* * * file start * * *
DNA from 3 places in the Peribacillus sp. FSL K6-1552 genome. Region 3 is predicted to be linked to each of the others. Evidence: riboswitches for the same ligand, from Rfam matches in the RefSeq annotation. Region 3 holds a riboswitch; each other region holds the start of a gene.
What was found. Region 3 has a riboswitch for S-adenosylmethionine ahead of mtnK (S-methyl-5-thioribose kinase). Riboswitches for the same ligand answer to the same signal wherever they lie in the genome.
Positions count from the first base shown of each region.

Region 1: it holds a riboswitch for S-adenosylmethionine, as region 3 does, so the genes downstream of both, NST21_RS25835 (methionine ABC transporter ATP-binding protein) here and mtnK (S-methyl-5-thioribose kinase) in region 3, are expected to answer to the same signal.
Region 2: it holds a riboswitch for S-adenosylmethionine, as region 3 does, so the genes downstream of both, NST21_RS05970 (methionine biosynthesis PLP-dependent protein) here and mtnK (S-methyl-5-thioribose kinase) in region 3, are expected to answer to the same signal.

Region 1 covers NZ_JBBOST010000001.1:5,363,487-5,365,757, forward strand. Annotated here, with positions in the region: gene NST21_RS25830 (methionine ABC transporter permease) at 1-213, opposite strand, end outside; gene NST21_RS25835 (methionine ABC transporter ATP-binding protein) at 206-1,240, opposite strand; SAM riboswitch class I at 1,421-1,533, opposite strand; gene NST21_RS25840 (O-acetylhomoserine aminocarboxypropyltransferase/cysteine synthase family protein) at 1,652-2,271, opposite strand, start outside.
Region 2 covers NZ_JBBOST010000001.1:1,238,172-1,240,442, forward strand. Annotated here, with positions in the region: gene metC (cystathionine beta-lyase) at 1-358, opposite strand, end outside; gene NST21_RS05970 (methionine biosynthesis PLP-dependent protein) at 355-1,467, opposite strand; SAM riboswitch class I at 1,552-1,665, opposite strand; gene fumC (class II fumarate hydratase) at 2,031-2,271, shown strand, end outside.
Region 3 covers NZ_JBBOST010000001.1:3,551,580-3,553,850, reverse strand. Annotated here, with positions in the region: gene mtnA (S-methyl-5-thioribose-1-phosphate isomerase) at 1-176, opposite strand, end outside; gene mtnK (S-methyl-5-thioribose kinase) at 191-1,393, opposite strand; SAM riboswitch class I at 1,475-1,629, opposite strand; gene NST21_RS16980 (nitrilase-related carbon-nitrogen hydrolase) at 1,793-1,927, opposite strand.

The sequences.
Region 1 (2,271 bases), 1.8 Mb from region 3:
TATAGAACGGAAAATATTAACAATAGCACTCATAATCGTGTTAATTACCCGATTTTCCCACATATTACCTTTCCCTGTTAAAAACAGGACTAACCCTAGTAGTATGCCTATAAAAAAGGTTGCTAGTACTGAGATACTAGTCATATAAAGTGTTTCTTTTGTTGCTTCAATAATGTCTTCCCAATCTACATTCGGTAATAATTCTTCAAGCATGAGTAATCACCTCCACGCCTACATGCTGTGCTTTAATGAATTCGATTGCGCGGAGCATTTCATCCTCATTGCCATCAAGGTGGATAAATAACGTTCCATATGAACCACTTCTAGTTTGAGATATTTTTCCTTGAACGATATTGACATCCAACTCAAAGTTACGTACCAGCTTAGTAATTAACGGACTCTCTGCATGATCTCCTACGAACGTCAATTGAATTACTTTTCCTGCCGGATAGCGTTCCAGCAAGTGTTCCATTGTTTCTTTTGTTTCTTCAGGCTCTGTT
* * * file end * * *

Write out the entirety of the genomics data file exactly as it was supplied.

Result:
DNA from 3 places in the Peribacillus sp. FSL K6-1552 genome. Region 3 is predicted to be linked to each of the others. Evidence: riboswitches for the same ligand, from Rfam matches in the RefSeq annotation. Region 3 holds a riboswitch; each other region holds the start of a gene.
What was found. Region 3 has a riboswitch for S-adenosylmethionine ahead of mtnK (S-methyl-5-thioribose kinase). Riboswitches for the same ligand answer to the same signal wherever they lie in the genome.
Positions count from the first base shown of each region.

Region 1: it holds a riboswitch for S-adenosylmethionine, as region 3 does, so the genes downstream of both, NST21_RS25835 (methionine ABC transporter ATP-binding protein) here and mtnK (S-methyl-5-thioribose kinase) in region 3, are expected to answer to the same signal.
Region 2: it holds a riboswitch for S-adenosylmethionine, as region 3 does, so the genes downstream of both, NST21_RS05970 (methionine biosynthesis PLP-dependent protein) here and mtnK (S-methyl-5-thioribose kinase) in region 3, are expected to answer to the same signal.

Region 1 covers NZ_JBBOST010000001.1:5,363,487-5,365,757, forward strand. Annotated here, with positions in the region: gene NST21_RS25830 (methionine ABC transporter permease) at 1-213, opposite strand, end outside; gene NST21_RS25835 (methionine ABC transporter ATP-binding protein) at 206-1,240, opposite strand; SAM riboswitch class I at 1,421-1,533, opposite strand; gene NST21_RS25840 (O-acetylhomoserine aminocarboxypropyltransferase/cysteine synthase family protein) at 1,652-2,271, opposite strand, start outside.
Region 2 covers NZ_JBBOST010000001.1:1,238,172-1,240,442, forward strand. Annotated here, with positions in the region: gene metC (cystathionine beta-lyase) at 1-358, opposite strand, end outside; gene NST21_RS05970 (methionine biosynthesis PLP-dependent protein) at 355-1,467, opposite strand; SAM riboswitch class I at 1,552-1,665, opposite strand; gene fumC (class II fumarate hydratase) at 2,031-2,271, shown strand, end outside.
Region 3 covers NZ_JBBOST010000001.1:3,551,580-3,553,850, reverse strand. Annotated here, with positions in the region: gene mtnA (S-methyl-5-thioribose-1-phosphate isomerase) at 1-176, opposite strand, end outside; gene mtnK (S-methyl-5-thioribose kinase) at 191-1,393, opposite strand; SAM riboswitch class I at 1,475-1,629, opposite strand; gene NST21_RS16980 (nitrilase-related carbon-nitrogen hydrolase) at 1,793-1,927, opposite strand.

The sequences.
Region 1 (2,271 bases), 1.8 Mb from region 3:
TATAGAACGGAAAATATTAACAATAGCACTCATAATCGTGTTAATTACCCGATTTTCCCACATATTACCTTTCCCTGTTAAAAACAGGACTAACCCTAGTAGTATGCCTATAAAAAAGGTTGCTAGTACTGAGATACTAGTCATATAAAGTGTTTCTTTTGTTGCTTCAATAATGTCTTCCCAATCTACATTCGGTAATAATTCTTCAAGCATGAGTAATCACCTCCACGCCTACATGCTGTGCTTTAATGAATTCGATTGCGCGGAGCATTTCATCCTCATTGCCATCAAGGTGGATAAATAACGTTCCATATGAACCACTTCTAGTTTGAGATATTTTTCCTTGAACGATATTGACATCCAACTCAAAGTTACGTACCAGCTTAGTAATTAACGGACTCTCTGCATGATCTCCTACGAACGTCAATTGAATTACTTTTCCTGCCGGATAGCGTTCCAGCAAGTGTTCCATTGTTTCTTTTGTTTCTTCAGGCTCTGTT